There have been Bitcoin Cash (BCH) developer discussions ahead of the scheduled upgrade in May. In a recent video meeting, they acknowledged the need to determine the amount of BCH stuck in P2SH SegWit addresses. Jason Cox also extended an open invitation for assistance with BCH code development and review.
David R Allen moderated the BCH developer meeting, which consisted of Bitcoin Unlimited developer Andrea Suisani, Bitcoin ABC developers Antony Zegers and Jason B. Cox, Bitcoin ABC Amaury Sechet, Bitcoin.com CTO Emil Oldenburg, BCH developer Mark Lundeberg, and Openbazaar developer Chris Pacia.
The meeting started with conversations on BIP 62. Zegers noted that several BCH users failed to retrieve their funds because they are transferring BCH to BTC SegWit P2SH addresses. Cox then inquired if they can determine the extent of the issue. Oldenburg responded by suggesting indexing every SegWit address, then checking the UTXOs.
Lunderberg recommended a way to address third-party malleability by utilizing the clean stack rule to Pay-to-Script-Hash multisig and Pay-to-Public-Key-Hash. With that, other scripts need to check itself manually via OP_DEPTH. He added that his solution would necessitate another hard fork in addition to the May 2019 upgrade.
The developers concluded that they have to identify how much coins are locked in P2SH SegWit addresses before moving on BIP 62.
Lunderberg noted that after the hard fork in August 2017, there were in the ballpark of ten transactions which were under 100 bytes. He suggested relaxing it to 64 bytes as a 100-byte limit could impact certain transactions.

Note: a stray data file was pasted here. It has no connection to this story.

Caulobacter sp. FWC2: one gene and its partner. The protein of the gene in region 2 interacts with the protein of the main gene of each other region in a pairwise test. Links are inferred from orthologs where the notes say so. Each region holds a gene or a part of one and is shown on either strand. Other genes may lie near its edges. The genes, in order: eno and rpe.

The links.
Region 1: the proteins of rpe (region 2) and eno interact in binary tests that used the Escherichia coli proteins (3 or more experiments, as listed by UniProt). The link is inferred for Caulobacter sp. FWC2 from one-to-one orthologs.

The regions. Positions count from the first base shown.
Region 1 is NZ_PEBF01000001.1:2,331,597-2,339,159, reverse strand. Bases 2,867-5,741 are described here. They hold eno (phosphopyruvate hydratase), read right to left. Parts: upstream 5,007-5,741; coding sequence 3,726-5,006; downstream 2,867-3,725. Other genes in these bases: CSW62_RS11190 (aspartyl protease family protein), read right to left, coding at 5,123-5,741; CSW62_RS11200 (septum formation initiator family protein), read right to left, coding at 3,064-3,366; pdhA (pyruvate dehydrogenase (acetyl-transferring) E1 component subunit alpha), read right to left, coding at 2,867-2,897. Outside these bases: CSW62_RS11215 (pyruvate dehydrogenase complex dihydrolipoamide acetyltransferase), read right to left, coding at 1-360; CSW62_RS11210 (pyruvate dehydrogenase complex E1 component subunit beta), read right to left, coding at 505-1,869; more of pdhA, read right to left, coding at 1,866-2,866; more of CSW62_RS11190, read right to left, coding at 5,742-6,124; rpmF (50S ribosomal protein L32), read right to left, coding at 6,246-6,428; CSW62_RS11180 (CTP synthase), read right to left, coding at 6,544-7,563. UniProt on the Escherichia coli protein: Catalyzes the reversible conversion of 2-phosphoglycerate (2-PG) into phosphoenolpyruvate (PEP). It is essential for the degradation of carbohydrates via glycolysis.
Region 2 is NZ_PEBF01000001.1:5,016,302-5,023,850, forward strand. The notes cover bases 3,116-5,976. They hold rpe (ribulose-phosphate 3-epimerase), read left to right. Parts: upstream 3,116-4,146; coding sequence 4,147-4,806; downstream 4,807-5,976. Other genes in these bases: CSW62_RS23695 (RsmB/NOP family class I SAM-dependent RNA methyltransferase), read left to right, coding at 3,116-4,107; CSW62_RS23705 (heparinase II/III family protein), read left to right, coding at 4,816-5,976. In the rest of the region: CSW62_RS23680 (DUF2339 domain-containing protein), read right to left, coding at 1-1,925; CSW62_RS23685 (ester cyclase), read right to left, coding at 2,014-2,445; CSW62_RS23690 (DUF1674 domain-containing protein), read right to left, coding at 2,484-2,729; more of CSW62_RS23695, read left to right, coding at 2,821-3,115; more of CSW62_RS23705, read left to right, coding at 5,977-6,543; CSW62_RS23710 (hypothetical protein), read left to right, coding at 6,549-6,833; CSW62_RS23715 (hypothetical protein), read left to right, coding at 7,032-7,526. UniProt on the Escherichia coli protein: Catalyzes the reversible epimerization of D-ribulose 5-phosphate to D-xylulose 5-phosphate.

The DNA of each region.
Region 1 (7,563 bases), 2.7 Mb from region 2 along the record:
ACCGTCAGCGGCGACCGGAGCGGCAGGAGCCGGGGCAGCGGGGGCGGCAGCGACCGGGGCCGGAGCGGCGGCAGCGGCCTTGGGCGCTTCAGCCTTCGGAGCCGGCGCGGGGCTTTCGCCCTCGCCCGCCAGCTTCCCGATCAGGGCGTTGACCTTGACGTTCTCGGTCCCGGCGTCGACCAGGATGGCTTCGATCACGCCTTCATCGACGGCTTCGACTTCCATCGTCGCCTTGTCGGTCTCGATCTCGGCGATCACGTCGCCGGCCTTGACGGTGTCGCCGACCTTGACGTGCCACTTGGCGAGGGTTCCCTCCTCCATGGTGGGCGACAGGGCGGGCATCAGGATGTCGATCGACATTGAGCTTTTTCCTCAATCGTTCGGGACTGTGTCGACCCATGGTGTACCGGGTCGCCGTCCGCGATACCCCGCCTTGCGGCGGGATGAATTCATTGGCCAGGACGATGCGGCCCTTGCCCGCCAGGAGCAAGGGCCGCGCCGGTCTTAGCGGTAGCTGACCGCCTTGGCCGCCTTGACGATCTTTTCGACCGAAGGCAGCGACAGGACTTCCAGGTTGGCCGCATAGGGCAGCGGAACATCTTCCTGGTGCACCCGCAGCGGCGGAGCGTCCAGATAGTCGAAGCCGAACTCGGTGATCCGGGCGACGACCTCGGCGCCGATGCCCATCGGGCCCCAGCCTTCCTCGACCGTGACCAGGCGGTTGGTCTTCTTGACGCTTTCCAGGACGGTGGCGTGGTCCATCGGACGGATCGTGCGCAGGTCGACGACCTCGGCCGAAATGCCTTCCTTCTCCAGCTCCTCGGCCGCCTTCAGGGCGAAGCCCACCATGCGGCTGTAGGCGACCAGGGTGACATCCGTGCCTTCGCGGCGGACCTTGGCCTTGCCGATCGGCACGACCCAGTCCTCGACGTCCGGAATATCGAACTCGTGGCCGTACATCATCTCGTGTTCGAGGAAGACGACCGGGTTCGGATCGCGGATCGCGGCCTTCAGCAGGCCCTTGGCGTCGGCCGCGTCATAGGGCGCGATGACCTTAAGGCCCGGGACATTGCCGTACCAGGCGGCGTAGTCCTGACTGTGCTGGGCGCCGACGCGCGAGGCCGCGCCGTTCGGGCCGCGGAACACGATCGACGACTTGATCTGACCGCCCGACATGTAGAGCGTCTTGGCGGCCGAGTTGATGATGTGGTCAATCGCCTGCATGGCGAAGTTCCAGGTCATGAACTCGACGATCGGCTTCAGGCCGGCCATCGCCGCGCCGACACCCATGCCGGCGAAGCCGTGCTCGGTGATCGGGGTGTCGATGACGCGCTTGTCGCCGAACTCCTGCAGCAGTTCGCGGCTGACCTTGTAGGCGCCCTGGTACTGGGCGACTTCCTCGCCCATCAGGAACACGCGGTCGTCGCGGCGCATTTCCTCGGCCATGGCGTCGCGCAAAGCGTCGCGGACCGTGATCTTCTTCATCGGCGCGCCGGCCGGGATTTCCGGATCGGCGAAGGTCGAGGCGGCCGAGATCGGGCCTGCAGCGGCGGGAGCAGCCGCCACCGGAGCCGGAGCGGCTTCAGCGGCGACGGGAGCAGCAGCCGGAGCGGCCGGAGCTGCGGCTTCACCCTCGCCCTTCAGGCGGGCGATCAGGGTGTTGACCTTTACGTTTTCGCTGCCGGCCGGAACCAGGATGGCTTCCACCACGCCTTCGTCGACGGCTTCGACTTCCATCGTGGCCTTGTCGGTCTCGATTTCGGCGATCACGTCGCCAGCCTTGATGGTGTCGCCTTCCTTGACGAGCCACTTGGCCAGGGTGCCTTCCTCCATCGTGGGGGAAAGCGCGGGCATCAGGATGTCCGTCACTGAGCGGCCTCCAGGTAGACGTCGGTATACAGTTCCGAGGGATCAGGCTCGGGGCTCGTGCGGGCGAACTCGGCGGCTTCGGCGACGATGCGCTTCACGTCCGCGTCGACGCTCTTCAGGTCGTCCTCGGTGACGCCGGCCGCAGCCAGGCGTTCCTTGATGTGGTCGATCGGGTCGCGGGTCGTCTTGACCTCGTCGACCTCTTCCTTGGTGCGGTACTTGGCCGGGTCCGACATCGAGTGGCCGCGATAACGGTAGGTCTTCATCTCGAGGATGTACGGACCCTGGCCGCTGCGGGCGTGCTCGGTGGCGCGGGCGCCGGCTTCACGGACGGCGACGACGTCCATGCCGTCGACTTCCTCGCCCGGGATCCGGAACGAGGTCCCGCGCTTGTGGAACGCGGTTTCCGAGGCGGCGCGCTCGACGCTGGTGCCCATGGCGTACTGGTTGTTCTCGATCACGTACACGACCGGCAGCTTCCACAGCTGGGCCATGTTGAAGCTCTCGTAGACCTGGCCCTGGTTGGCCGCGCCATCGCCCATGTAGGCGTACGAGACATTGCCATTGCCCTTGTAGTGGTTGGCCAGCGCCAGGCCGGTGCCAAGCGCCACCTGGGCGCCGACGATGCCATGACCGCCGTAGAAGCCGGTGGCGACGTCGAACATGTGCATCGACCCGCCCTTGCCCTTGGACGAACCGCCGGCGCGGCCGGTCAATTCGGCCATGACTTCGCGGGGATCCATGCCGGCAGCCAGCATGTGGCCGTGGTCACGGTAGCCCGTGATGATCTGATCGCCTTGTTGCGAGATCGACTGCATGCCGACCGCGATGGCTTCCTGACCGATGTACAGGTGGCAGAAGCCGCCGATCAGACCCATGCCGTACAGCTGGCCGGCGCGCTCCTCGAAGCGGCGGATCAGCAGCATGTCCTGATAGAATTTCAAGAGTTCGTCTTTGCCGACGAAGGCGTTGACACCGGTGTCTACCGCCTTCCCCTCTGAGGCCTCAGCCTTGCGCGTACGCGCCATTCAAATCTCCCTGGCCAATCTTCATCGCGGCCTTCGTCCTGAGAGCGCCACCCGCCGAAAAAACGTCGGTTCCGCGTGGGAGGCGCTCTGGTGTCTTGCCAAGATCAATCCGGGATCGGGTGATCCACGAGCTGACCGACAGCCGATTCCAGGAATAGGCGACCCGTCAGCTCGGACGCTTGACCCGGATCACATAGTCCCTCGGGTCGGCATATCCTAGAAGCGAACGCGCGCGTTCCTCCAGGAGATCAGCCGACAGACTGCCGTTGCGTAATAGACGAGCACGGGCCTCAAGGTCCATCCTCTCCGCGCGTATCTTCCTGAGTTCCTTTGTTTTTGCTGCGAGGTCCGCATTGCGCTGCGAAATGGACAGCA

According to Cox, reducing the byte transaction size limit is easier than raising it. Suisani added that increasing the byte transaction size limit need to be implemented through a hard fork. The developer volunteered to lead the second agenda by keeping a communication stream among developers.
Regarding Schnorr signatures, Sechet said Schnorr possesses cost benefits because of batch validation. He also emphasized that it is better for the Bitcoin network and will help with user privacy. The Bitcoin ABC lead developer warned that the code needs to be reviewed and implemented carefully to prevent the network from being susceptible to side-channel attacks through the cache hierarchy and the branch predictor of the CPU.
Lunderberg agreed to review Sechet’s code within one and a half month. Cox is inviting developers and cryptographers to help in the development and review of the BCH code.
In response, Suisani said he would ask other Bitcoin Unlimited developers if they want to work on the old opcodes. He explained that these developers were the logical option since they had included Nchain implementation in their SV client.
Per Oldenburg, the 25 unconfirmed transaction chain limit affects different protocols and requires fixing. He added that Bitcoin.com was presently working on its on-chain dice game like Satoshidice. The firm reached out to Oldenburg for some closing thoughts. Bitcoin.com’s CTO was positive on the developers meeting, particularly since the “limitation of unconfirmed chained transactions will be removed long term.”